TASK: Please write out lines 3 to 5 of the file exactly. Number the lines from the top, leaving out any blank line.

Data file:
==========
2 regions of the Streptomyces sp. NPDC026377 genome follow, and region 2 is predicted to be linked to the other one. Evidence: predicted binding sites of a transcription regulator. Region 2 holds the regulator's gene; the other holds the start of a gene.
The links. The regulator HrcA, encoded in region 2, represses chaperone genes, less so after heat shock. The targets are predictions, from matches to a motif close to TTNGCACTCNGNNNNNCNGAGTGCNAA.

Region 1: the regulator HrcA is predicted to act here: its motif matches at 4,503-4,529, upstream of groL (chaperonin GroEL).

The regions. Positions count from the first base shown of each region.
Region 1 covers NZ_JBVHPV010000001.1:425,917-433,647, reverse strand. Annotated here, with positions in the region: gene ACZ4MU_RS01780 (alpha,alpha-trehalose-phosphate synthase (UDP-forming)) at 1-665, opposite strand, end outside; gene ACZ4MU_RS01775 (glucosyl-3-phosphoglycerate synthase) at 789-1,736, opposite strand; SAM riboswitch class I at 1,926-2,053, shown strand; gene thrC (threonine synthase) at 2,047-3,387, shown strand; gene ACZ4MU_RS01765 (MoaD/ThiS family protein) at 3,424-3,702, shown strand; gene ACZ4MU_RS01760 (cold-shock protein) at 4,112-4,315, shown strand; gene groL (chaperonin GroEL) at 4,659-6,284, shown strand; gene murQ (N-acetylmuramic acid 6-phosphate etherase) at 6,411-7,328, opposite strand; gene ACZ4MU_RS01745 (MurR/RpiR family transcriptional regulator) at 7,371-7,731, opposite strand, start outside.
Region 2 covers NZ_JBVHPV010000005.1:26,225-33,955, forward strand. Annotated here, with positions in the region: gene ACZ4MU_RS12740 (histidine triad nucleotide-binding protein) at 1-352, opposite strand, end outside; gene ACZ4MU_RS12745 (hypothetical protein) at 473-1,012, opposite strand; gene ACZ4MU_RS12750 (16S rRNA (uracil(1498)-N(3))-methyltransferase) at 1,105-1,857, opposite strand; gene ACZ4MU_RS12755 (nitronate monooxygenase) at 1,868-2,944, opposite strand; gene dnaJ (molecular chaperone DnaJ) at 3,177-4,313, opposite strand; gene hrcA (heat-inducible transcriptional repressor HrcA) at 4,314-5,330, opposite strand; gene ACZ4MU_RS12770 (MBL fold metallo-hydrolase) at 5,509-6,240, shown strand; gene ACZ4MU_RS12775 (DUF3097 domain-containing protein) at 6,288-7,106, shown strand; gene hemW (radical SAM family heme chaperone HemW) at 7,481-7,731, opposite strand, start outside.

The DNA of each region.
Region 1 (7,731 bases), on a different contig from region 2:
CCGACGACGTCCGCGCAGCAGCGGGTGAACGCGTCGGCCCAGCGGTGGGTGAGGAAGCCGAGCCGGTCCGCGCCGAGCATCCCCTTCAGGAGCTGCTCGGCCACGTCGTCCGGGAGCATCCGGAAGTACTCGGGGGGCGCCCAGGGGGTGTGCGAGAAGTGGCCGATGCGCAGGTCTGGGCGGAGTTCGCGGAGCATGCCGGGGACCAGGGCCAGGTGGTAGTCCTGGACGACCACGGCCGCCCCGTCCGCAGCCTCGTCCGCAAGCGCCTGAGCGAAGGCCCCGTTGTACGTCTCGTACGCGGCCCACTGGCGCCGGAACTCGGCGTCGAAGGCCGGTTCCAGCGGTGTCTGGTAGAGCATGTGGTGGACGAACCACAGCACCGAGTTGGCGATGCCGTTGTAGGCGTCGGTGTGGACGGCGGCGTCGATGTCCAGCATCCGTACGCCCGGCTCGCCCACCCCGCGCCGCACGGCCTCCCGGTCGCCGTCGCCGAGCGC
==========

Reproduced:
Region 1: the regulator HrcA is predicted to act here: its motif matches at 4,503-4,529, upstream of groL (chaperonin GroEL).

The regions. Positions count from the first base shown of each region.
Region 1 covers NZ_JBVHPV010000001.1:425,917-433,647, reverse strand. Annotated here, with positions in the region: gene ACZ4MU_RS01780 (alpha,alpha-trehalose-phosphate synthase (UDP-forming)) at 1-665, opposite strand, end outside; gene ACZ4MU_RS01775 (glucosyl-3-phosphoglycerate synthase) at 789-1,736, opposite strand; SAM riboswitch class I at 1,926-2,053, shown strand; gene thrC (threonine synthase) at 2,047-3,387, shown strand; gene ACZ4MU_RS01765 (MoaD/ThiS family protein) at 3,424-3,702, shown strand; gene ACZ4MU_RS01760 (cold-shock protein) at 4,112-4,315, shown strand; gene groL (chaperonin GroEL) at 4,659-6,284, shown strand; gene murQ (N-acetylmuramic acid 6-phosphate etherase) at 6,411-7,328, opposite strand; gene ACZ4MU_RS01745 (MurR/RpiR family transcriptional regulator) at 7,371-7,731, opposite strand, start outside.